A Tale of Two Cities: Mayors of Smithers and Montgomery come together to revitalize the Valley

SMITHERS/MONTGOMERY, WV (WOAY) – Mayor Greg Ingram was elected in Montgomery in 2016. Just two years later, Mayor Anne Cavalier took office in Smithers.

But here, you won’t find a cross-river rivalry, but a story of two mayors and two cities working together to bring the Upper Kanawha Valley back to life.

Just last year, the UKV lost Valley High School in Fayette County Schools’ consolidation plan.

But a few years before that, an even more devastating blow: For the first time in state history, they lost a college campus to relocation as WVU Tech relocated to Beckley.

These major losses on top of the coal industry decline were devastating to the area especially in Smithers and Montgomery, so much so that some might have considered them final nails in the coffin.

But in response, an unlikely duo formed an alliance as Dr. Anne Cavalier and Greg Ingram decided if the areas were going to lose together, then they better form a team and start winning together.

“Dr. Cavalier and I have maneuvered our two towns through the maze that no one has ever – this is uncharted waters,” Ingram said. “No one’s ever done this before, so we knew going into this we were stronger together than we were apart.”

And that’s been their mantra ever since as they have formed what they call the Strategic Initiative Council as they share ideas and share funds for projects.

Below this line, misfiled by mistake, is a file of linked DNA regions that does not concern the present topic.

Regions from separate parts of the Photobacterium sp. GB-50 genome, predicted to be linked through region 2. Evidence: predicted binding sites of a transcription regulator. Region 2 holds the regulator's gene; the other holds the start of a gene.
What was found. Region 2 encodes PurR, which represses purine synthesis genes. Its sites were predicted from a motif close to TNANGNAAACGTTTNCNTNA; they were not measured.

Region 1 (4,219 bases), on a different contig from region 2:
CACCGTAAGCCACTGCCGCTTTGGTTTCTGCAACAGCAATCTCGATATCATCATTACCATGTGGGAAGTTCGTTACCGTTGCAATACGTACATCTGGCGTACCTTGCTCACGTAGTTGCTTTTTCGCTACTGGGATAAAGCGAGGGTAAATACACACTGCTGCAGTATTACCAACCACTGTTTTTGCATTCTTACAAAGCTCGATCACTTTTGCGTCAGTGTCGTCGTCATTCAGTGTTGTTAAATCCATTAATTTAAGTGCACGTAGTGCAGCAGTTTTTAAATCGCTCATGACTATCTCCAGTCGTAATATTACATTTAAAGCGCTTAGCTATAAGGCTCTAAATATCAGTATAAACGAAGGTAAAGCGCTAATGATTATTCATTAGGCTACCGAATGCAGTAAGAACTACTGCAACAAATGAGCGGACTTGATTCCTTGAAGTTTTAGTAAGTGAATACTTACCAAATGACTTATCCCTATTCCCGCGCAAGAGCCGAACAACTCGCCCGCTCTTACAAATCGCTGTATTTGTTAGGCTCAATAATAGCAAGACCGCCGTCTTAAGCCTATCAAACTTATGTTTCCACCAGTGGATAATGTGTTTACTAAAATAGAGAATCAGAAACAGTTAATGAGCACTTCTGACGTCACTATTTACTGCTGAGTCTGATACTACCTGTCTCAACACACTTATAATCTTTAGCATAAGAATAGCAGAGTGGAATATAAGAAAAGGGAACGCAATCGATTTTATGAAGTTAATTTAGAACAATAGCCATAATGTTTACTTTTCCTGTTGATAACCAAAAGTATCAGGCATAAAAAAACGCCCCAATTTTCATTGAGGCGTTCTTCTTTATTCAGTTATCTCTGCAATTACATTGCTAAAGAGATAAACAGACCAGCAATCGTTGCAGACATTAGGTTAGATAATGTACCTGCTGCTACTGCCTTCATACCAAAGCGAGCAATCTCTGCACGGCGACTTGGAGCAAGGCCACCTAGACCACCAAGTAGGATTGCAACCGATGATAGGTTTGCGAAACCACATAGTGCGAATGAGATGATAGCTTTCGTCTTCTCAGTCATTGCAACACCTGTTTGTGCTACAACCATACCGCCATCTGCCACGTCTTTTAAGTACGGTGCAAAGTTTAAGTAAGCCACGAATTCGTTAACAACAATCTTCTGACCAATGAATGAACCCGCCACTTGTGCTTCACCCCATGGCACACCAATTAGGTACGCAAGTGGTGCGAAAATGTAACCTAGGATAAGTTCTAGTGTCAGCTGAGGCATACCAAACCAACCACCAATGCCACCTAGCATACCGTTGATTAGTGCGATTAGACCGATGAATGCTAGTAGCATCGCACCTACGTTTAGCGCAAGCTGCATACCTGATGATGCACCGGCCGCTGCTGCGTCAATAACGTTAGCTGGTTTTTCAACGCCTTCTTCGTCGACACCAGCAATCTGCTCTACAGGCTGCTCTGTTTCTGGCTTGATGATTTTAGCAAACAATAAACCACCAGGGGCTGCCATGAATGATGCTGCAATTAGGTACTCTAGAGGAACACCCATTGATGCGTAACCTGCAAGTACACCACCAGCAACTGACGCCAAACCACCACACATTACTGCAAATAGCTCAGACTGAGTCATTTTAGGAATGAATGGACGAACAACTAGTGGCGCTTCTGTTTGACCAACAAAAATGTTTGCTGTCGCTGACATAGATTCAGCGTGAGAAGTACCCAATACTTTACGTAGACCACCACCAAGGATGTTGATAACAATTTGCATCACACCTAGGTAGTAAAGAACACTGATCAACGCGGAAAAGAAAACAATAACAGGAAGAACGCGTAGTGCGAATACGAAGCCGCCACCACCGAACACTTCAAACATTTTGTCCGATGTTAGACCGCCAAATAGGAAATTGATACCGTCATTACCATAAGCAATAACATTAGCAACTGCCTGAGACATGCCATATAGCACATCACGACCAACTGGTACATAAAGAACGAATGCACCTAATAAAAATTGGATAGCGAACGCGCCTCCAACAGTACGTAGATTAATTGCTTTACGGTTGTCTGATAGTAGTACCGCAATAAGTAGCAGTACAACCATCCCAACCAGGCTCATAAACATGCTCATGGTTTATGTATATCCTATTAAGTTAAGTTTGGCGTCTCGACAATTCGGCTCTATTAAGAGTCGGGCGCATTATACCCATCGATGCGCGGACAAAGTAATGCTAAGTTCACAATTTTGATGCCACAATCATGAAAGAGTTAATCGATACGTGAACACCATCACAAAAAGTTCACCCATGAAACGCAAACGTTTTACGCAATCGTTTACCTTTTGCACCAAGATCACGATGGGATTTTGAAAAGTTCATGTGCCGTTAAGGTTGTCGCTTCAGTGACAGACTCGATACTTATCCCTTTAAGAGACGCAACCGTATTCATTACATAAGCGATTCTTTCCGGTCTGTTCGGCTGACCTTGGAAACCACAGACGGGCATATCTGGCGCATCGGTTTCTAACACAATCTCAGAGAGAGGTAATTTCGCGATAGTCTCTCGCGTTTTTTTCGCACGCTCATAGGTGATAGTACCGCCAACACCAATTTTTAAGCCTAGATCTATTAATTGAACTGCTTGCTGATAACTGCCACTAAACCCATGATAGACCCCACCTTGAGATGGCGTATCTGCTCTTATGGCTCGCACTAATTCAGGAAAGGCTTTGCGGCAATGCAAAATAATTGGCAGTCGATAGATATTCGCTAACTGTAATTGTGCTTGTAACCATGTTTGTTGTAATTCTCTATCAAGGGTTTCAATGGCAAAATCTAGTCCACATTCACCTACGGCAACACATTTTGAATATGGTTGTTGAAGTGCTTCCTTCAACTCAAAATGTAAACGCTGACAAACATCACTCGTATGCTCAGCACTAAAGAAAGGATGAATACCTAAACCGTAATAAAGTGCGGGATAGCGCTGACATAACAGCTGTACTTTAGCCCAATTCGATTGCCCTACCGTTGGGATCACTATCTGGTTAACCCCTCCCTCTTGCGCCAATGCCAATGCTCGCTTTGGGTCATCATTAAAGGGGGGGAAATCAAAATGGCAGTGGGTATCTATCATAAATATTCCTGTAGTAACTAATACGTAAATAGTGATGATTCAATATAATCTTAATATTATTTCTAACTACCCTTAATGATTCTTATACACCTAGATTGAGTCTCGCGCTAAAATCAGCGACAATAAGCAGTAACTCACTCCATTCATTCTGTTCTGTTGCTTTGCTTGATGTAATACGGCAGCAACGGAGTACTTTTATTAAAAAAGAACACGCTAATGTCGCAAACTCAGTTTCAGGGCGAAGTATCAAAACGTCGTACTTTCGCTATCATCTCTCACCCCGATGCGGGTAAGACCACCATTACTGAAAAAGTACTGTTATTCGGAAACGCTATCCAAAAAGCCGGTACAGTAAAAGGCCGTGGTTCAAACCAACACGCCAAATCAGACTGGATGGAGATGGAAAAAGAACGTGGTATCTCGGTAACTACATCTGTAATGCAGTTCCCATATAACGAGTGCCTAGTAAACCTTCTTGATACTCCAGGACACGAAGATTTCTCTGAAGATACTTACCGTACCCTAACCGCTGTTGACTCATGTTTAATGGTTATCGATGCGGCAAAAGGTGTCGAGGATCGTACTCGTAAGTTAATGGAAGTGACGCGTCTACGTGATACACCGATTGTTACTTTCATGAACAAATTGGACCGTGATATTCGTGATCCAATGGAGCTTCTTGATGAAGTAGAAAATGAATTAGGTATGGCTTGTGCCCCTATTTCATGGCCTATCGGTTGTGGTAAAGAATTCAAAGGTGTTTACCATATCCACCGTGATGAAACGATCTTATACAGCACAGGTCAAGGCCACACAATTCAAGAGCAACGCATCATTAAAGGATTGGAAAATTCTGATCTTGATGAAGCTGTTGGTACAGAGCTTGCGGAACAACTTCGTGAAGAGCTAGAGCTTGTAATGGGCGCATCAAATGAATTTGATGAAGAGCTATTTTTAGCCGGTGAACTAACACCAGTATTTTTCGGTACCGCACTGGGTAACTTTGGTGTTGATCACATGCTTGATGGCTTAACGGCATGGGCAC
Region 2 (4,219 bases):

They were instrumental in fighting for the Challenge Academy to take over their abandoned campus, they are working on a major rail-trail project to connect the two cities.

They’ve got a fishing pier and a marina in the works, and dilapidated structures will start coming down soon. Both have even used the old City National Bank building in Montgomery and the old Valley Elementary School in Smithers as their new city halls. 

“People are starting to notice that things are happening here and they’re positive things now and the more we accomplish, the more people jump on board with us and say we’d like to be a part of that. And that’s exciting because that means we can stop pushing so hard, and we can start working with people to build,” Cavalier said. 

Both say there used to be a rivalry between the two cities but now the mayors say when one comes up with an exciting idea, their next phone call is to the other.

“Together, we’re stronger,” Cavalier said. “Together, our resources go further. There’s more brainpower. There’s more people power. There are more dollars if we can work together for the whole community, not just one municipality or the other.”

They share in their winnings, their plans, and will even share a Christmas parade this year as the continue to build a connection between two river cities that goes beyond just a bridge.

“Someday history will prove that what we’re doing here worked,” Ingram said. “I see nothing ahead of us but momentum.”

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Anna Saunders is a weekend reporter for WOAY. With a diploma from Princeton Senior High School and a mother from Fayette County, she is no stranger to the area. She received a degree in Media Arts and Design from James Madison University in Harrisonburg, Virginia and wanted to return home to start her career as a reporter.